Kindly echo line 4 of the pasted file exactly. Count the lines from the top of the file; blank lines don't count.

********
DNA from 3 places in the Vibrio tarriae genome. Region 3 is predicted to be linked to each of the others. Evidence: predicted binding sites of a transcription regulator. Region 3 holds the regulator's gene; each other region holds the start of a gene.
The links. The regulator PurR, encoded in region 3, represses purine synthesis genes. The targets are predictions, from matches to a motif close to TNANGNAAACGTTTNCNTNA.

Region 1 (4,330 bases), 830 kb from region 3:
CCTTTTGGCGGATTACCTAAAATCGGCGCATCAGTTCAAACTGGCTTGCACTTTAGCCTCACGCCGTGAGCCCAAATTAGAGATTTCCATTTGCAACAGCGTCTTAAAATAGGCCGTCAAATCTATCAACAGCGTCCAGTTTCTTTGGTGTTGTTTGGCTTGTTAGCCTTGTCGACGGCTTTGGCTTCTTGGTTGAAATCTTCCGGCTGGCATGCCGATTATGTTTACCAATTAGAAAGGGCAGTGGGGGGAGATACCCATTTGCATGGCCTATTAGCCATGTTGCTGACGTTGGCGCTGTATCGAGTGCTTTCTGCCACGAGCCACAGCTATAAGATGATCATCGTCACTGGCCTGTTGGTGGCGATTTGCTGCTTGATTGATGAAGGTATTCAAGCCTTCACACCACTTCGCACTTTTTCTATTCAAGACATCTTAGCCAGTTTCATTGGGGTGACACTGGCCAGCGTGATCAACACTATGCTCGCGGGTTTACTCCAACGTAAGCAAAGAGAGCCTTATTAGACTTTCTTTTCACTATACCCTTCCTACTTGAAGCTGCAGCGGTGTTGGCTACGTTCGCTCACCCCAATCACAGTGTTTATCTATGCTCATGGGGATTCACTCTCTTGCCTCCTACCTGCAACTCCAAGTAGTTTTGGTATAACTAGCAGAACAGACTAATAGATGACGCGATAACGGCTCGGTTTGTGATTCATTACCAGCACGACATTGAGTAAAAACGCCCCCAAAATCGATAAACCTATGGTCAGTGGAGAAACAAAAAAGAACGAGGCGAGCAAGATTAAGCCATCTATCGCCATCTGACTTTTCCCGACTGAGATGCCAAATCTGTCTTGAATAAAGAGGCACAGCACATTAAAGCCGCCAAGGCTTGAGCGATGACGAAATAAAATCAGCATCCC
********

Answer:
CCTTTTGGCGGATTACCTAAAATCGGCGCATCAGTTCAAACTGGCTTGCACTTTAGCCTCACGCCGTGAGCCCAAATTAGAGATTTCCATTTGCAACAGCGTCTTAAAATAGGCCGTCAAATCTATCAACAGCGTCCAGTTTCTTTGGTGTTGTTTGGCTTGTTAGCCTTGTCGACGGCTTTGGCTTCTTGGTTGAAATCTTCCGGCTGGCATGCCGATTATGTTTACCAATTAGAAAGGGCAGTGGGGGGAGATACCCATTTGCATGGCCTATTAGCCATGTTGCTGACGTTGGCGCTGTATCGAGTGCTTTCTGCCACGAGCCACAGCTATAAGATGATCATCGTCACTGGCCTGTTGGTGGCGATTTGCTGCTTGATTGATGAAGGTATTCAAGCCTTCACACCACTTCGCACTTTTTCTATTCAAGACATCTTAGCCAGTTTCATTGGGGTGACACTGGCCAGCGTGATCAACACTATGCTCGCGGGTTTACTCCAACGTAAGCAAAGAGAGCCTTATTAGACTTTCTTTTCACTATACCCTTCCTACTTGAAGCTGCAGCGGTGTTGGCTACGTTCGCTCACCCCAATCACAGTGTTTATCTATGCTCATGGGGATTCACTCTCTTGCCTCCTACCTGCAACTCCAAGTAGTTTTGGTATAACTAGCAGAACAGACTAATAGATGACGCGATAACGGCTCGGTTTGTGATTCATTACCAGCACGACATTGAGTAAAAACGCCCCCAAAATCGATAAACCTATGGTCAGTGGAGAAACAAAAAAGAACGAGGCGAGCAAGATTAAGCCATCTATCGCCATCTGACTTTTCCCGACTGAGATGCCAAATCTGTCTTGAATAAAGAGGCACAGCACATTAAAGCCGCCAAGGCTTGAGCGATGACGAAATAAAATCAGCATCCC